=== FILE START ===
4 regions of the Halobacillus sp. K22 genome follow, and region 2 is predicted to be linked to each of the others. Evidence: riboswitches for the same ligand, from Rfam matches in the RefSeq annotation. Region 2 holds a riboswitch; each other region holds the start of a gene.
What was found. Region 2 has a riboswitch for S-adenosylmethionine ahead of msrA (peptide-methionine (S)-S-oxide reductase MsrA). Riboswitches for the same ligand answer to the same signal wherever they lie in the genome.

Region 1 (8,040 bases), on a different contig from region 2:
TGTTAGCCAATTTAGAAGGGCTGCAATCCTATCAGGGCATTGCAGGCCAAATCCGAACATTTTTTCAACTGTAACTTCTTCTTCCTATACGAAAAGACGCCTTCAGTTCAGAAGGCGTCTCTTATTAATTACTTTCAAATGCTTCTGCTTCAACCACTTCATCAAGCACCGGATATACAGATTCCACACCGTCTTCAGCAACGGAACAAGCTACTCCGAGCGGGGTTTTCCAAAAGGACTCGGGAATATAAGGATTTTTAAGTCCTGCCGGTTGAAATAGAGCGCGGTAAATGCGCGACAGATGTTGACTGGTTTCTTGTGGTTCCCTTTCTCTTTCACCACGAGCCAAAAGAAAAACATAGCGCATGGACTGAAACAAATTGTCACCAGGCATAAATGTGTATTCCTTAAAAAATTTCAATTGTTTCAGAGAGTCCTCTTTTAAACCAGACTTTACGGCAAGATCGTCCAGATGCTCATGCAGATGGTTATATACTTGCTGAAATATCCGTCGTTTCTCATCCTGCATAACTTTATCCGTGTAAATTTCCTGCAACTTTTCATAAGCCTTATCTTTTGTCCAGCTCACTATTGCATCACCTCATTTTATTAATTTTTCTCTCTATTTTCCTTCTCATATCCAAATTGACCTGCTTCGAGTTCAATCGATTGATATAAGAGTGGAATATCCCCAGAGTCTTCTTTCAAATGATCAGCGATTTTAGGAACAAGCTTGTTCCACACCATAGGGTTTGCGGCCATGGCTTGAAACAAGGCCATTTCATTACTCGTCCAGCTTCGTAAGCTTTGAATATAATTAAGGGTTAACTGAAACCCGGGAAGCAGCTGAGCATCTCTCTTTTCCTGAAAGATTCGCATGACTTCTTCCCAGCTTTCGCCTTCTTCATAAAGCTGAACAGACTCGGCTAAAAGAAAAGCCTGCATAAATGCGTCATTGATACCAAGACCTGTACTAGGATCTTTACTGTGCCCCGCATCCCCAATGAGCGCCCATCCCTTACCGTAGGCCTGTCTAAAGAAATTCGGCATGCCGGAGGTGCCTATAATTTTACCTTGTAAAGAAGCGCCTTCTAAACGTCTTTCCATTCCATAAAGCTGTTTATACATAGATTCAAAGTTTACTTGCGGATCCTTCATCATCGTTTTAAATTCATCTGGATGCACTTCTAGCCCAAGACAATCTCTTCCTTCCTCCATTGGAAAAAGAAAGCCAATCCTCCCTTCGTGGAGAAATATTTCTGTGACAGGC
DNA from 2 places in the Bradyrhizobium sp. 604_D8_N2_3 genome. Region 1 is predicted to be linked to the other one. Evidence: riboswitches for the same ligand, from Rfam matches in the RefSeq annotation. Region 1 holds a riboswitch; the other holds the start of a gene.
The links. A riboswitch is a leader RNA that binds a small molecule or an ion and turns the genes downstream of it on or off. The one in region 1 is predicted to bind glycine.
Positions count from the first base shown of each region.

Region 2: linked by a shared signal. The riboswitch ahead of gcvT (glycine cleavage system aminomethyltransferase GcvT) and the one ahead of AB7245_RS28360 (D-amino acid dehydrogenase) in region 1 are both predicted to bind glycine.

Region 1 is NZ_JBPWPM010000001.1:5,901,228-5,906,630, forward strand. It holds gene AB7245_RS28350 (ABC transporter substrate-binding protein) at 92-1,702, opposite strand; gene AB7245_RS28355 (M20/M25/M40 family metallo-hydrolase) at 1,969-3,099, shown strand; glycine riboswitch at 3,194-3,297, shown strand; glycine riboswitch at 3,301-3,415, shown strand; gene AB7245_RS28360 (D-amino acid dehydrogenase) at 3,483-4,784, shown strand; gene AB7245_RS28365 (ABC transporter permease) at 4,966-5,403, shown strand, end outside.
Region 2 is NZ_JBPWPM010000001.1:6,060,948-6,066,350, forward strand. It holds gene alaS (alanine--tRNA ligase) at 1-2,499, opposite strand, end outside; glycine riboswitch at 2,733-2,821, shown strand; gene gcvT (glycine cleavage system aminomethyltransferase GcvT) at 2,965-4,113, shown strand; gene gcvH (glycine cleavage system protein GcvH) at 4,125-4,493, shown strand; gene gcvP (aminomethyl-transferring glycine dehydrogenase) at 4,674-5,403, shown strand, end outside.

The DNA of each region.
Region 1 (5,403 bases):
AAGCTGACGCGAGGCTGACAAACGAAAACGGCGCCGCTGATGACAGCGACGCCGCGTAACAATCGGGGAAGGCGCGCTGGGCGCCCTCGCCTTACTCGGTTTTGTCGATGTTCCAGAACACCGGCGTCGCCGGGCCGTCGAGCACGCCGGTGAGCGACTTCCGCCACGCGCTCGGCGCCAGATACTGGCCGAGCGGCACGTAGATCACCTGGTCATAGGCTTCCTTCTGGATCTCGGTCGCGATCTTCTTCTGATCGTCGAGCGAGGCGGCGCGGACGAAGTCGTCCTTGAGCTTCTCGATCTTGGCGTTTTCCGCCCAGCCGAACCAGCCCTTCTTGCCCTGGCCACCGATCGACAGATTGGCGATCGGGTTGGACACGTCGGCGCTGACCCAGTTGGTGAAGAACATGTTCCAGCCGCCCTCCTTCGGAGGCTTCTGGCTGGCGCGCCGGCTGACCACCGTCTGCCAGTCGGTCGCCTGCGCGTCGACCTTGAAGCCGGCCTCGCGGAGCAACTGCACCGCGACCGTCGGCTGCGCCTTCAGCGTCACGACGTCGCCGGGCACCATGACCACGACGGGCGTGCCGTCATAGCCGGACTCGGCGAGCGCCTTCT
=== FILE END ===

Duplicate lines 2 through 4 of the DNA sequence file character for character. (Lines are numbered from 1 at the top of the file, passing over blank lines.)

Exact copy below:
What was found. Region 2 has a riboswitch for S-adenosylmethionine ahead of msrA (peptide-methionine (S)-S-oxide reductase MsrA). Riboswitches for the same ligand answer to the same signal wherever they lie in the genome.

Region 1 (8,040 bases), on a different contig from region 2:
TGTTAGCCAATTTAGAAGGGCTGCAATCCTATCAGGGCATTGCAGGCCAAATCCGAACATTTTTTCAACTGTAACTTCTTCTTCCTATACGAAAAGACGCCTTCAGTTCAGAAGGCGTCTCTTATTAATTACTTTCAAATGCTTCTGCTTCAACCACTTCATCAAGCACCGGATATACAGATTCCACACCGTCTTCAGCAACGGAACAAGCTACTCCGAGCGGGGTTTTCCAAAAGGACTCGGGAATATAAGGATTTTTAAGTCCTGCCGGTTGAAATAGAGCGCGGTAAATGCGCGACAGATGTTGACTGGTTTCTTGTGGTTCCCTTTCTCTTTCACCACGAGCCAAAAGAAAAACATAGCGCATGGACTGAAACAAATTGTCACCAGGCATAAATGTGTATTCCTTAAAAAATTTCAATTGTTTCAGAGAGTCCTCTTTTAAACCAGACTTTACGGCAAGATCGTCCAGATGCTCATGCAGATGGTTATATACTTGCTGAAATATCCGTCGTTTCTCATCCTGCATAACTTTATCCGTGTAAATTTCCTGCAACTTTTCATAAGCCTTATCTTTTGTCCAGCTCACTATTGCATCACCTCATTTTATTAATTTTTCTCTCTATTTTCCTTCTCATATCCAAATTGACCTGCTTCGAGTTCAATCGATTGATATAAGAGTGGAATATCCCCAGAGTCTTCTTTCAAATGATCAGCGATTTTAGGAACAAGCTTGTTCCACACCATAGGGTTTGCGGCCATGGCTTGAAACAAGGCCATTTCATTACTCGTCCAGCTTCGTAAGCTTTGAATATAATTAAGGGTTAACTGAAACCCGGGAAGCAGCTGAGCATCTCTCTTTTCCTGAAAGATTCGCATGACTTCTTCCCAGCTTTCGCCTTCTTCATAAAGCTGAACAGACTCGGCTAAAAGAAAAGCCTGCATAAATGCGTCATTGATACCAAGACCTGTACTAGGATCTTTACTGTGCCCCGCATCCCCAATGAGCGCCCATCCCTTACCGTAGGCCTGTCTAAAGAAATTCGGCATGCCGGAGGTGCCTATAATTTTACCTTGTAAAGAAGCGCCTTCTAAACGTCTTTCCATTCCATAAAGCTGTTTATACATAGATTCAAAGTTTACTTGCGGATCCTTCATCATCGTTTTAAATTCATCTGGATGCACTTCTAGCCCAAGACAATCTCTTCCTTCCTCCATTGGAAAAAGAAAGCCAATCCTCCCTTCGTGGAGAAATATTTCTGTGACAGGC